Saturday, October 13, 2018

Sunday miscellany

For peace and thoughtfulness?

When I wandered into this temple at Eskdalemuir, it was empty except for a monk sitting in the top chair.  He was so still and silent that I thought he was a mannequin much to Paul's amusement.

Small things please me today, Radio3 interspersing its music with birdsong, my cardigan which I have been knitting for ages is almost done, my son and his friend are coming down from Bath next weekend.  There is one worrying factor on the horizon, but I keep my fingers crossed on that one. So I shall tackle the blog which I took off yesterday for fear of offending people ;)  It is to do with Marion Shoard, long time environmentalist and her crusade on the 'free to roam' campaign.  This is not a polemic against farmers, where would we be without them for goodness sake, but it is a slight diatribe about how the green signs for public right of ways are pulled down and the barbed wire goes up.

In fact, the British landowner's insistence on excluding the rest of us from his property seems to have more to do with a very British passion for possession than with practical realities. He seems to feel there is no point in owning land if you cannot exclude others from it. It is an attitude we can afford to countenance in our back gardens; but does it make sense to allow a single landowner to apply the same attitude to tens of thousands of acres when others want to visit them? Elsewhere in Europe, the British idea that an  individual can own the environment as completely as he owns his 12-bore or his Range Rover is met with disbelief.

So what do we miss,  it is the tracks and paths that went along the fields up by the farmhouses maybe, I can think of one at Bridge Farm for instance
Not just your upland moors, and designated areas, such as stately homes, 'pat the animal' farms, or adventure parks, but those fields round us, so invitingly beckoning, until you come up against the barbed wire.  Scotland is much easier I believe, though you might have an angry gamekeeper breathing down your neck, if you interfere with the shooting of grouse, deer etc.

The Scottish Outdoor Access Code provides detailed guidance on the exercise of the ancient tradition of universal access to land in Scotland, which was formally codified under the Land Reform (Scotland) Act 2003. Under Scots law everyone has the right to be on most land and inland water for recreation, education and going from place to place providing they act responsibly. The basis of access rights in Scotland is one of shared responsibilities, in that those exercising such rights have to act responsibly, whilst landowners and managers have a reciprocal responsibility to respect the interests of those who exercise their rights. The code provides detailed guidance on these responsibilities. 

And yes I know the arguments farmers use to keep us off the land, dogs not under control, spoiling of crops but we do have some guidelines to follow.

  • Be safe - plan ahead and follow any signs
  • Leave gates and property as you find them
  • Protect plants and animals, and take your litter home
  • Keep dogs under close control
  • Consider other people

 Not sure of what triggered thinking about access to the land, perhaps it is the wires I encounter when walking.  One of the arguments farmers use is of course 'you would not like someone walking through your back garden' as most gardens are small and fenced from their neighbours it would hardly be practical anyway and is a silly argument.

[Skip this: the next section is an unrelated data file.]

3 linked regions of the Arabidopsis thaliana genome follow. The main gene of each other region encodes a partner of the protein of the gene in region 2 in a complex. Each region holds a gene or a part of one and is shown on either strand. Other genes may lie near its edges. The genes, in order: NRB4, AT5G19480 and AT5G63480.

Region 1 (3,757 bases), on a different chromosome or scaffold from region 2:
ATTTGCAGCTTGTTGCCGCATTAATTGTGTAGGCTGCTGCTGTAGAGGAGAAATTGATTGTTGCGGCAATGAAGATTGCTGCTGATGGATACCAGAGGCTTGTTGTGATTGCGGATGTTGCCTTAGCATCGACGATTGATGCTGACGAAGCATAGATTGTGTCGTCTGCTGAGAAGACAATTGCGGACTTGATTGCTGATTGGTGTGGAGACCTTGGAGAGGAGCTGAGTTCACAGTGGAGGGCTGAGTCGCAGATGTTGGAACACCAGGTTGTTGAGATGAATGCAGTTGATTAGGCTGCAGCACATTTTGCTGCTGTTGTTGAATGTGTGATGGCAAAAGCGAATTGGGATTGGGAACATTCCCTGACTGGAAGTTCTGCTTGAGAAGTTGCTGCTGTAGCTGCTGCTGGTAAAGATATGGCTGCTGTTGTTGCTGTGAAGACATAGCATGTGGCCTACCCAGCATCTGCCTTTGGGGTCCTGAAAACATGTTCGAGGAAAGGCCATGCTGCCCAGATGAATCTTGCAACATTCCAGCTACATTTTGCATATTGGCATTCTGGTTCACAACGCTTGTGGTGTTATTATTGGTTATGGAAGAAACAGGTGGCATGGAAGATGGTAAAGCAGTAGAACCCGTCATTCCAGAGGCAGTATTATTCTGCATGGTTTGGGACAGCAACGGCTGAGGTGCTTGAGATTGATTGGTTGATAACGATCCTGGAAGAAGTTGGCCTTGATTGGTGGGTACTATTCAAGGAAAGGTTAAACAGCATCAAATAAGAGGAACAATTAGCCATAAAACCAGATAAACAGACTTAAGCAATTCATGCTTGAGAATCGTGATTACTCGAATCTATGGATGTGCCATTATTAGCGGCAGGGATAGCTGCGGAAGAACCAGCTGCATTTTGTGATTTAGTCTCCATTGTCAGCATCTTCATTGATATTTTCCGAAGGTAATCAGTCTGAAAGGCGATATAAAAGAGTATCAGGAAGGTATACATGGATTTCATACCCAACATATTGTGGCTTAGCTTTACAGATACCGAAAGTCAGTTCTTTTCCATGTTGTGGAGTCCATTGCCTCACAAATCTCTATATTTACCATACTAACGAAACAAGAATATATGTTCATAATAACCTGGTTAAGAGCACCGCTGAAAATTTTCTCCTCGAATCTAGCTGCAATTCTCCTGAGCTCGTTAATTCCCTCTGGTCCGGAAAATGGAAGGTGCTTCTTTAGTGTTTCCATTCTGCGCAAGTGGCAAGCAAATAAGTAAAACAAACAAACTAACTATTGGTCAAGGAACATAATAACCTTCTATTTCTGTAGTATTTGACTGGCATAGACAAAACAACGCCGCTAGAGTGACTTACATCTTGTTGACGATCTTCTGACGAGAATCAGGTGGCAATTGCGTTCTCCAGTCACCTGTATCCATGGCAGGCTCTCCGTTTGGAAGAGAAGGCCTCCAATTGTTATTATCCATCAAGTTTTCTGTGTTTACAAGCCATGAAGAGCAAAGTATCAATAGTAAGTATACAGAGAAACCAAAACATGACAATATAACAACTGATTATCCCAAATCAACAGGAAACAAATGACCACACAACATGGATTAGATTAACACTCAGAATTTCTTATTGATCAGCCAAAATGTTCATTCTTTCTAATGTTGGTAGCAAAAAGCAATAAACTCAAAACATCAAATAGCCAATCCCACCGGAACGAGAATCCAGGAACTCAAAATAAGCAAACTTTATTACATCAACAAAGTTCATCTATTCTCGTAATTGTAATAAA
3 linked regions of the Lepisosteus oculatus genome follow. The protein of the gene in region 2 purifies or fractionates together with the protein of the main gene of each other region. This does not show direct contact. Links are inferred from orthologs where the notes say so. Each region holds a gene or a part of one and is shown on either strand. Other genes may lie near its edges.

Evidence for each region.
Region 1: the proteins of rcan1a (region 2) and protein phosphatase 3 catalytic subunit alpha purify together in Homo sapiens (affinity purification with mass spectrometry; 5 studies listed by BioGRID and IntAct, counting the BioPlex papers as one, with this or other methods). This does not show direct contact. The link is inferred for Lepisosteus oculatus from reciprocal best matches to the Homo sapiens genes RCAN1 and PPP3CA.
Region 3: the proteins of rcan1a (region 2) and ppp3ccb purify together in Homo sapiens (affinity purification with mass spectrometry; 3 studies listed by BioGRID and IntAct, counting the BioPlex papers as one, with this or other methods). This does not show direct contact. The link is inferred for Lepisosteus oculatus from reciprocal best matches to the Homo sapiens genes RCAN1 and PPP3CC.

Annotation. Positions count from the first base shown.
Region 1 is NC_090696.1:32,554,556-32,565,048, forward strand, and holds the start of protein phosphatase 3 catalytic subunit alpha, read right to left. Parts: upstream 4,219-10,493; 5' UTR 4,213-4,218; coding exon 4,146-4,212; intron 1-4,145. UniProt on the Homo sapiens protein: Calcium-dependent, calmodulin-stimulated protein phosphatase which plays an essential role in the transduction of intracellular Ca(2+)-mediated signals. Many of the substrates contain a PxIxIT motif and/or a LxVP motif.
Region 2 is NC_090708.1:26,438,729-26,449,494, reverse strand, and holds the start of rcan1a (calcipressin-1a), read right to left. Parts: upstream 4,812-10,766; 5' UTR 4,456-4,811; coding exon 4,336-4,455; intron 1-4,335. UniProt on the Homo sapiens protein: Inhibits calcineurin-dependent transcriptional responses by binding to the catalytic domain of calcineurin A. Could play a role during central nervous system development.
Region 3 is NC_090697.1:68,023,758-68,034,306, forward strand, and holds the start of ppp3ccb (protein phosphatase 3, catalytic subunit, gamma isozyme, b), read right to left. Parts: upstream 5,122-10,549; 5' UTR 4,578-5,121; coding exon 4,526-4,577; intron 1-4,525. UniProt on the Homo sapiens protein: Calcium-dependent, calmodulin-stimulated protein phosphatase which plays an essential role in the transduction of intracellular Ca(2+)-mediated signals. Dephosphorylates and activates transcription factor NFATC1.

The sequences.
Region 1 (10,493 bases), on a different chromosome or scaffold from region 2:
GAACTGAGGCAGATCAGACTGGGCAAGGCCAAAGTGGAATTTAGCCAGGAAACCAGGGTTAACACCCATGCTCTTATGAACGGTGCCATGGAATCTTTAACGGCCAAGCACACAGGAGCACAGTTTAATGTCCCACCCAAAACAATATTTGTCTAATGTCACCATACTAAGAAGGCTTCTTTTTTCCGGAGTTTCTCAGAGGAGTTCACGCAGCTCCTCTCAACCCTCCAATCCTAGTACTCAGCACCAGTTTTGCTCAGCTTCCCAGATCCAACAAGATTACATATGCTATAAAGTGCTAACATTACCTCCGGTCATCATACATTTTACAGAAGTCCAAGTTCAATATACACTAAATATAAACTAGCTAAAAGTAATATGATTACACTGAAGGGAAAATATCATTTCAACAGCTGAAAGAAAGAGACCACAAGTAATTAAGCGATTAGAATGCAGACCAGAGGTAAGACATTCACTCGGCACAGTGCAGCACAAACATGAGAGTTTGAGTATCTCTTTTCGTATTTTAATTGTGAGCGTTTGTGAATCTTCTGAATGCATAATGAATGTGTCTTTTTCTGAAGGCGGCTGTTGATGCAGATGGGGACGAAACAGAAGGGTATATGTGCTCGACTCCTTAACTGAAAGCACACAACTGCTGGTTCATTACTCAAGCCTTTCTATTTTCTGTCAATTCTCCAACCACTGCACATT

As farms enlarge their fields, we are almost talking prairie fields here, the ability to follow a chosen public path becomes a bit of an obstacle, and to be quite honest a rather worthless exercise in dullness so maybe walking in such places would be useless.

Anyway Marion Shoard has turned her thinking to getting old and written a couple of books on that, especially care homes.  Now would you rather go into a care home or live in a commune of elderly residents I wonder?  Her writing on the subject.

Edgelands  How did I get here? by reading the Urban Historian

For Music................
Listen to the gentle Yorkshire voice of  Kate Rusby if you don't want to read ;)


  1. I wondered where your post had gone Thelma when I clicked on to read it and found it not there.
    Interesting topics today.
    First access to land. Luckily our farm had a footpath running right through it so we never had that problem and quite often folk would stray off it and leave by the field gate to make their walk shorter. The farmer enjoyed chatting to them. Also we used to find that once the cows and calves were out for the summer folk tended to avoid those fields as they were wary of the cattle.
    But here I walk Tess across the estate as far as a stile into the fields. Here there is a footpath that provides a good round walk (too far for me to walk) and there is a sign which says folk are welcome to walk at any time but to please keep their dogs on the leash because of the cattle. No-one does - most folk on the estate take off the leash as they get to the stile and the dogs race away, obviously enjoying every minute. Sometimes sheep are worried. So I can see both sides of the argument.
    As to Homes versus Communities when one is old - well communities wins hands down. I play with a ukulele band in a retirement home - one of the best in the area where folk are reputedly very happy. In a couple of weeks (Hallowe'en) I am 86 but I look on the idea of ending up in there with horror and will fight tooth and nail to stay in my own home and pay for care here if it is possible.

  2. We have one round walk here, two fields by the river that are left to grass. And I am sure it is different in many parts of the country, so it is only a general observation.
    I agree wholeheartedly in not ending up in a care home, there are other ways to approach the problem, think I might read Shoard on the subject.


Love having comments!